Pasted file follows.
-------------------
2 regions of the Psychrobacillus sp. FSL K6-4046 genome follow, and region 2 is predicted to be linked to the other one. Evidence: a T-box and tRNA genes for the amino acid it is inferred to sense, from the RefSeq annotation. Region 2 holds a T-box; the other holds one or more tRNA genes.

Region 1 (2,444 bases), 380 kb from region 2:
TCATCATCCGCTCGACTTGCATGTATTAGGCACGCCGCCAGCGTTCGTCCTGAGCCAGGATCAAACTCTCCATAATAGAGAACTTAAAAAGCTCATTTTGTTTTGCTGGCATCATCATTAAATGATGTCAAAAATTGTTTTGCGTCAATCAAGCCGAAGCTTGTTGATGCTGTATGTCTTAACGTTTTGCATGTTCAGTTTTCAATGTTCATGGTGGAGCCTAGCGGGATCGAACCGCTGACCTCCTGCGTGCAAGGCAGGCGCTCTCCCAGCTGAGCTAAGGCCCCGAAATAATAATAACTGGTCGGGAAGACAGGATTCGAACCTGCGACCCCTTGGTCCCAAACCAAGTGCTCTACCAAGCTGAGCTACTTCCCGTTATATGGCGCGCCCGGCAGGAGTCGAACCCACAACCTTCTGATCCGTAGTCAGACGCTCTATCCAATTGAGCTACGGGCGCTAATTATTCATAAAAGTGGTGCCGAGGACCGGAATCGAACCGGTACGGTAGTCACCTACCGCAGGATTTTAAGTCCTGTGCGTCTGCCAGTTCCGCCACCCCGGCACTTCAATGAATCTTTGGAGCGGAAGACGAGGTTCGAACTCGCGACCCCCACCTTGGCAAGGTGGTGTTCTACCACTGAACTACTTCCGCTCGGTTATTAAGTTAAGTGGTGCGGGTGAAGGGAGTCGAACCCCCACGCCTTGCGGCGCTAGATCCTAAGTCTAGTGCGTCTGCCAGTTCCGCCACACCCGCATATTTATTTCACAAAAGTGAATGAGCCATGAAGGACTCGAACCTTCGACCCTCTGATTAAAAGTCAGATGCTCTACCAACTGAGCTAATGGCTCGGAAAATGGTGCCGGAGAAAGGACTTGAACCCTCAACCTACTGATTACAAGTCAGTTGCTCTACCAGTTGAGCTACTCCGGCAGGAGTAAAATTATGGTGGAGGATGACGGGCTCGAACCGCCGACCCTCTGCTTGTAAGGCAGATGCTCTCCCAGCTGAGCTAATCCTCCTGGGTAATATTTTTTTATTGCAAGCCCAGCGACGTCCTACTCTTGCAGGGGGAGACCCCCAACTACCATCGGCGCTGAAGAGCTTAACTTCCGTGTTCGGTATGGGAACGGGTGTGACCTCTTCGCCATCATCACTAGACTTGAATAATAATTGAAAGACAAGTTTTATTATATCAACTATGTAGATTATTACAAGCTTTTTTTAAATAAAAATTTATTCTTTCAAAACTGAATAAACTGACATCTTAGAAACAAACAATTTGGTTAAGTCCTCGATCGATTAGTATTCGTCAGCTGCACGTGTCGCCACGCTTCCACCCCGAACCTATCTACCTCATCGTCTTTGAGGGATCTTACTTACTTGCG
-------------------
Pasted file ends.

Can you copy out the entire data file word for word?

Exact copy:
2 regions of the Psychrobacillus sp. FSL K6-4046 genome follow, and region 2 is predicted to be linked to the other one. Evidence: a T-box and tRNA genes for the amino acid it is inferred to sense, from the RefSeq annotation. Region 2 holds a T-box; the other holds one or more tRNA genes.

Region 1 (2,444 bases), 380 kb from region 2:
TCATCATCCGCTCGACTTGCATGTATTAGGCACGCCGCCAGCGTTCGTCCTGAGCCAGGATCAAACTCTCCATAATAGAGAACTTAAAAAGCTCATTTTGTTTTGCTGGCATCATCATTAAATGATGTCAAAAATTGTTTTGCGTCAATCAAGCCGAAGCTTGTTGATGCTGTATGTCTTAACGTTTTGCATGTTCAGTTTTCAATGTTCATGGTGGAGCCTAGCGGGATCGAACCGCTGACCTCCTGCGTGCAAGGCAGGCGCTCTCCCAGCTGAGCTAAGGCCCCGAAATAATAATAACTGGTCGGGAAGACAGGATTCGAACCTGCGACCCCTTGGTCCCAAACCAAGTGCTCTACCAAGCTGAGCTACTTCCCGTTATATGGCGCGCCCGGCAGGAGTCGAACCCACAACCTTCTGATCCGTAGTCAGACGCTCTATCCAATTGAGCTACGGGCGCTAATTATTCATAAAAGTGGTGCCGAGGACCGGAATCGAACCGGTACGGTAGTCACCTACCGCAGGATTTTAAGTCCTGTGCGTCTGCCAGTTCCGCCACCCCGGCACTTCAATGAATCTTTGGAGCGGAAGACGAGGTTCGAACTCGCGACCCCCACCTTGGCAAGGTGGTGTTCTACCACTGAACTACTTCCGCTCGGTTATTAAGTTAAGTGGTGCGGGTGAAGGGAGTCGAACCCCCACGCCTTGCGGCGCTAGATCCTAAGTCTAGTGCGTCTGCCAGTTCCGCCACACCCGCATATTTATTTCACAAAAGTGAATGAGCCATGAAGGACTCGAACCTTCGACCCTCTGATTAAAAGTCAGATGCTCTACCAACTGAGCTAATGGCTCGGAAAATGGTGCCGGAGAAAGGACTTGAACCCTCAACCTACTGATTACAAGTCAGTTGCTCTACCAGTTGAGCTACTCCGGCAGGAGTAAAATTATGGTGGAGGATGACGGGCTCGAACCGCCGACCCTCTGCTTGTAAGGCAGATGCTCTCCCAGCTGAGCTAATCCTCCTGGGTAATATTTTTTTATTGCAAGCCCAGCGACGTCCTACTCTTGCAGGGGGAGACCCCCAACTACCATCGGCGCTGAAGAGCTTAACTTCCGTGTTCGGTATGGGAACGGGTGTGACCTCTTCGCCATCATCACTAGACTTGAATAATAATTGAAAGACAAGTTTTATTATATCAACTATGTAGATTATTACAAGCTTTTTTTAAATAAAAATTTATTCTTTCAAAACTGAATAAACTGACATCTTAGAAACAAACAATTTGGTTAAGTCCTCGATCGATTAGTATTCGTCAGCTGCACGTGTCGCCACGCTTCCACCCCGAACCTATCTACCTCATCGTCTTTGAGGGATCTTACTTACTTGCG